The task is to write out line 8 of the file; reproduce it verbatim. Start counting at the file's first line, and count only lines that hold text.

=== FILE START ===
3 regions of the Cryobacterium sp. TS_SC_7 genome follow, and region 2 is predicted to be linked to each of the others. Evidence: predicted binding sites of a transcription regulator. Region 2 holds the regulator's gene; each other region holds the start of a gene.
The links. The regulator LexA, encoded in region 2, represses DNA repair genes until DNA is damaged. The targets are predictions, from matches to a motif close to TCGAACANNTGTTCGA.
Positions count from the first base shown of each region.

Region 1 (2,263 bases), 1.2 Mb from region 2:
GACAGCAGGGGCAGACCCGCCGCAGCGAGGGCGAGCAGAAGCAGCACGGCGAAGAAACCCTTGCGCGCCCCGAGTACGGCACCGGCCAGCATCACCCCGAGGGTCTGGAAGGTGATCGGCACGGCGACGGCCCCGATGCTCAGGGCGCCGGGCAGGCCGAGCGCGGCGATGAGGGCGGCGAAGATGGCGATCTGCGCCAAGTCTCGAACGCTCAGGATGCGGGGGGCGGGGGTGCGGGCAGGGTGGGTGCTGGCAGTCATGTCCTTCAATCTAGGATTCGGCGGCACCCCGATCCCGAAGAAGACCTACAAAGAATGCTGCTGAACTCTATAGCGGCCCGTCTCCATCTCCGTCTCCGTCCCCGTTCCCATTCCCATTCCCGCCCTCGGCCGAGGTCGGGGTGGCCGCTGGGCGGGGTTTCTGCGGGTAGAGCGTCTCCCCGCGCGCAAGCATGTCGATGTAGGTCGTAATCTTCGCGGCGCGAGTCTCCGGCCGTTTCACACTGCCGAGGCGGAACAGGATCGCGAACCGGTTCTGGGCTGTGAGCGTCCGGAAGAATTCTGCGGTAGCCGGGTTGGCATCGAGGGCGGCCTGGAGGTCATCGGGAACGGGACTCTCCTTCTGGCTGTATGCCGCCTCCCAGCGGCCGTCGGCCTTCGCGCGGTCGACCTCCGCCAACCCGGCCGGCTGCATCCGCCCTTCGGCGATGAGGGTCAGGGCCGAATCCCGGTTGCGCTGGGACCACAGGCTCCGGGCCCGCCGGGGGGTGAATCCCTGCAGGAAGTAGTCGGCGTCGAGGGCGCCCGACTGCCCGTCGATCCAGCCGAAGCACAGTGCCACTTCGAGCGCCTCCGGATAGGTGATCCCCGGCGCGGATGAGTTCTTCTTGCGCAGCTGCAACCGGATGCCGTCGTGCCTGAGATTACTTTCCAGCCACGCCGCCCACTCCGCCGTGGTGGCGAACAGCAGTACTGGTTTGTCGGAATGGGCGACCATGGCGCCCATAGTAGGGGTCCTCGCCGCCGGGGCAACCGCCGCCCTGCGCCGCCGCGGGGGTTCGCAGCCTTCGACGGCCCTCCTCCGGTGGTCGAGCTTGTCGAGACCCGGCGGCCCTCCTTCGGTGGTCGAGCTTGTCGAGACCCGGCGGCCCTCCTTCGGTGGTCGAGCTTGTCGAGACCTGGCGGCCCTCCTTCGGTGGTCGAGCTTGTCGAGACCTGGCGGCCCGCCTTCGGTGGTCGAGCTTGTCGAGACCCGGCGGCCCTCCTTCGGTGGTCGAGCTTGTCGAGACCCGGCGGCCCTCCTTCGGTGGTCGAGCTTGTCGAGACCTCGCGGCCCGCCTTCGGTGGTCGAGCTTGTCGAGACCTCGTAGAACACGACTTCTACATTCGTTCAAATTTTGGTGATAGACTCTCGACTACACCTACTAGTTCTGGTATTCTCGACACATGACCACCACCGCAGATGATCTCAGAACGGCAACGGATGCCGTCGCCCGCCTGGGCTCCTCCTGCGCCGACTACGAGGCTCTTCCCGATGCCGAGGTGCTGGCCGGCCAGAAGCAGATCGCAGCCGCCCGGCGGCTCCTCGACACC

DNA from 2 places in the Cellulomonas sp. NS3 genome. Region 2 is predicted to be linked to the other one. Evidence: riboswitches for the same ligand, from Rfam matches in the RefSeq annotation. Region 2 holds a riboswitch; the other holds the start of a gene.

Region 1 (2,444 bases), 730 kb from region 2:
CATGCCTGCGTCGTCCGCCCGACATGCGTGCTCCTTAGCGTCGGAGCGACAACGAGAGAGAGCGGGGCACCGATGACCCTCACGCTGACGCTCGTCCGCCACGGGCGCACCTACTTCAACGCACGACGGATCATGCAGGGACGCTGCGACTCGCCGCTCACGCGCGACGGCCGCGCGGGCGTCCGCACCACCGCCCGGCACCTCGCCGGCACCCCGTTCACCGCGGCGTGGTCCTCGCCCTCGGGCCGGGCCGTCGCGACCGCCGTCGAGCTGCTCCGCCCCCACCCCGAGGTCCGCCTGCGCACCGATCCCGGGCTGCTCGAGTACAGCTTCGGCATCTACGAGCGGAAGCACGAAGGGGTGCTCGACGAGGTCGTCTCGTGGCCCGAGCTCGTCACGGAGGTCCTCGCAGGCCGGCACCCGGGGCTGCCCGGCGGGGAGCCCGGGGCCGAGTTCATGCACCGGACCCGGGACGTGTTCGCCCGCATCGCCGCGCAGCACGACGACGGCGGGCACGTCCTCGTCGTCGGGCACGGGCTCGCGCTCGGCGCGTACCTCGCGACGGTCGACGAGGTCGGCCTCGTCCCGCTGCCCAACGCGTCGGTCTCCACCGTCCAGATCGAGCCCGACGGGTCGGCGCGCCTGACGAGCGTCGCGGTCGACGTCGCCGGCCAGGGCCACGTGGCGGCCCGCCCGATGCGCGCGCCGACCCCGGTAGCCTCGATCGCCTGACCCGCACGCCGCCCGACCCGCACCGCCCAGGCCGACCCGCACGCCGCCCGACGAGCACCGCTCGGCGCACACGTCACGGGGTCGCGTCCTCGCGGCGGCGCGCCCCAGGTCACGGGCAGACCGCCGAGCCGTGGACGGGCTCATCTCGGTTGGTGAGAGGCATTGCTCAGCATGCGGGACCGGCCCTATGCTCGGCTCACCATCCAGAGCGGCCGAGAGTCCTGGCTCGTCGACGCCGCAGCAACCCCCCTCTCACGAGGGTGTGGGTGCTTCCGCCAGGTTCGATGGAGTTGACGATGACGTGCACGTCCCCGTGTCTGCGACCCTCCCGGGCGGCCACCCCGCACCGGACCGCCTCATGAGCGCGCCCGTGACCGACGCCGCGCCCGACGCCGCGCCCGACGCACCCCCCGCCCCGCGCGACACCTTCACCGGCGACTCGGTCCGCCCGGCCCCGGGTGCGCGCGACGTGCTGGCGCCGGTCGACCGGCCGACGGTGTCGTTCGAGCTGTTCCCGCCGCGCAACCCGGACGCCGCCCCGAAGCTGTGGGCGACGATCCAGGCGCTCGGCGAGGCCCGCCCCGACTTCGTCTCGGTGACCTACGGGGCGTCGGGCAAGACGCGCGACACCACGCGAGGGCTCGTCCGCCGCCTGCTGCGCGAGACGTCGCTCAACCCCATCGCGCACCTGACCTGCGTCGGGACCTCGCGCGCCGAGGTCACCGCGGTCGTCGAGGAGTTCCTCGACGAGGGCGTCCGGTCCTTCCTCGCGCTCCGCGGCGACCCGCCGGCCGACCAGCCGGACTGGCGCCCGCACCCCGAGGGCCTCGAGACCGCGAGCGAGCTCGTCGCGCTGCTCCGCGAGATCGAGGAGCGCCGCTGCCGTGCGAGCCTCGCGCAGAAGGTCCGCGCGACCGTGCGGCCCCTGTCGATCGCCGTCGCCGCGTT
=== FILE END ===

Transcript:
CATGCCTGCGTCGTCCGCCCGACATGCGTGCTCCTTAGCGTCGGAGCGACAACGAGAGAGAGCGGGGCACCGATGACCCTCACGCTGACGCTCGTCCGCCACGGGCGCACCTACTTCAACGCACGACGGATCATGCAGGGACGCTGCGACTCGCCGCTCACGCGCGACGGCCGCGCGGGCGTCCGCACCACCGCCCGGCACCTCGCCGGCACCCCGTTCACCGCGGCGTGGTCCTCGCCCTCGGGCCGGGCCGTCGCGACCGCCGTCGAGCTGCTCCGCCCCCACCCCGAGGTCCGCCTGCGCACCGATCCCGGGCTGCTCGAGTACAGCTTCGGCATCTACGAGCGGAAGCACGAAGGGGTGCTCGACGAGGTCGTCTCGTGGCCCGAGCTCGTCACGGAGGTCCTCGCAGGCCGGCACCCGGGGCTGCCCGGCGGGGAGCCCGGGGCCGAGTTCATGCACCGGACCCGGGACGTGTTCGCCCGCATCGCCGCGCAGCACGACGACGGCGGGCACGTCCTCGTCGTCGGGCACGGGCTCGCGCTCGGCGCGTACCTCGCGACGGTCGACGAGGTCGGCCTCGTCCCGCTGCCCAACGCGTCGGTCTCCACCGTCCAGATCGAGCCCGACGGGTCGGCGCGCCTGACGAGCGTCGCGGTCGACGTCGCCGGCCAGGGCCACGTGGCGGCCCGCCCGATGCGCGCGCCGACCCCGGTAGCCTCGATCGCCTGACCCGCACGCCGCCCGACCCGCACCGCCCAGGCCGACCCGCACGCCGCCCGACGAGCACCGCTCGGCGCACACGTCACGGGGTCGCGTCCTCGCGGCGGCGCGCCCCAGGTCACGGGCAGACCGCCGAGCCGTGGACGGGCTCATCTCGGTTGGTGAGAGGCATTGCTCAGCATGCGGGACCGGCCCTATGCTCGGCTCACCATCCAGAGCGGCCGAGAGTCCTGGCTCGTCGACGCCGCAGCAACCCCCCTCTCACGAGGGTGTGGGTGCTTCCGCCAGGTTCGATGGAGTTGACGATGACGTGCACGTCCCCGTGTCTGCGACCCTCCCGGGCGGCCACCCCGCACCGGACCGCCTCATGAGCGCGCCCGTGACCGACGCCGCGCCCGACGCCGCGCCCGACGCACCCCCCGCCCCGCGCGACACCTTCACCGGCGACTCGGTCCGCCCGGCCCCGGGTGCGCGCGACGTGCTGGCGCCGGTCGACCGGCCGACGGTGTCGTTCGAGCTGTTCCCGCCGCGCAACCCGGACGCCGCCCCGAAGCTGTGGGCGACGATCCAGGCGCTCGGCGAGGCCCGCCCCGACTTCGTCTCGGTGACCTACGGGGCGTCGGGCAAGACGCGCGACACCACGCGAGGGCTCGTCCGCCGCCTGCTGCGCGAGACGTCGCTCAACCCCATCGCGCACCTGACCTGCGTCGGGACCTCGCGCGCCGAGGTCACCGCGGTCGTCGAGGAGTTCCTCGACGAGGGCGTCCGGTCCTTCCTCGCGCTCCGCGGCGACCCGCCGGCCGACCAGCCGGACTGGCGCCCGCACCCCGAGGGCCTCGAGACCGCGAGCGAGCTCGTCGCGCTGCTCCGCGAGATCGAGGAGCGCCGCTGCCGTGCGAGCCTCGCGCAGAAGGTCCGCGCGACCGTGCGGCCCCTGTCGATCGCCGTCGCCGCGTT